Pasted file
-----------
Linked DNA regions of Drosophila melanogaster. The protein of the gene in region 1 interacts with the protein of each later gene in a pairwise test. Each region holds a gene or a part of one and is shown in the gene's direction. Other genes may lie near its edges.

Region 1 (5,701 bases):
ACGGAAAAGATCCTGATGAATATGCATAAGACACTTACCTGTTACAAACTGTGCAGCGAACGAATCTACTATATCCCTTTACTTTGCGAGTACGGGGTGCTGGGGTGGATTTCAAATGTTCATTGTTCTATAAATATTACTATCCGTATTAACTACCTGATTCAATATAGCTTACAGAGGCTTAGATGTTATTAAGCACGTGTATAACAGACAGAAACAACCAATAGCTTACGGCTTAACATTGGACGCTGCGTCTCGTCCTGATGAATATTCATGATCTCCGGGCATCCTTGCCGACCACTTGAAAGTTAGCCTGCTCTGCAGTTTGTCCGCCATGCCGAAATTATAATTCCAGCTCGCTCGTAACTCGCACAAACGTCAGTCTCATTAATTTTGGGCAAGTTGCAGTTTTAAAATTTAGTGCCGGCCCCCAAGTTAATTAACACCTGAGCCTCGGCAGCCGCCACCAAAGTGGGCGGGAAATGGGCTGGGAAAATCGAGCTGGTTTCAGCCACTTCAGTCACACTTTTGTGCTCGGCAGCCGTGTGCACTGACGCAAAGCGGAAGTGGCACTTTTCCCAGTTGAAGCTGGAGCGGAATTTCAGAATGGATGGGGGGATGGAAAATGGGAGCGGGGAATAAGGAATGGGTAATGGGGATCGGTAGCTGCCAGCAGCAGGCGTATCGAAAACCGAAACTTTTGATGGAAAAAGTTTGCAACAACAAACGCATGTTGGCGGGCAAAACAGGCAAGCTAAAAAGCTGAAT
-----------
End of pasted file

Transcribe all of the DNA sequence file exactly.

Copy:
Linked DNA regions of Drosophila melanogaster. The protein of the gene in region 1 interacts with the protein of each later gene in a pairwise test. Each region holds a gene or a part of one and is shown in the gene's direction. Other genes may lie near its edges.

Region 1 (5,701 bases):
ACGGAAAAGATCCTGATGAATATGCATAAGACACTTACCTGTTACAAACTGTGCAGCGAACGAATCTACTATATCCCTTTACTTTGCGAGTACGGGGTGCTGGGGTGGATTTCAAATGTTCATTGTTCTATAAATATTACTATCCGTATTAACTACCTGATTCAATATAGCTTACAGAGGCTTAGATGTTATTAAGCACGTGTATAACAGACAGAAACAACCAATAGCTTACGGCTTAACATTGGACGCTGCGTCTCGTCCTGATGAATATTCATGATCTCCGGGCATCCTTGCCGACCACTTGAAAGTTAGCCTGCTCTGCAGTTTGTCCGCCATGCCGAAATTATAATTCCAGCTCGCTCGTAACTCGCACAAACGTCAGTCTCATTAATTTTGGGCAAGTTGCAGTTTTAAAATTTAGTGCCGGCCCCCAAGTTAATTAACACCTGAGCCTCGGCAGCCGCCACCAAAGTGGGCGGGAAATGGGCTGGGAAAATCGAGCTGGTTTCAGCCACTTCAGTCACACTTTTGTGCTCGGCAGCCGTGTGCACTGACGCAAAGCGGAAGTGGCACTTTTCCCAGTTGAAGCTGGAGCGGAATTTCAGAATGGATGGGGGGATGGAAAATGGGAGCGGGGAATAAGGAATGGGTAATGGGGATCGGTAGCTGCCAGCAGCAGGCGTATCGAAAACCGAAACTTTTGATGGAAAAAGTTTGCAACAACAAACGCATGTTGGCGGGCAAAACAGGCAAGCTAAAAAGCTGAAT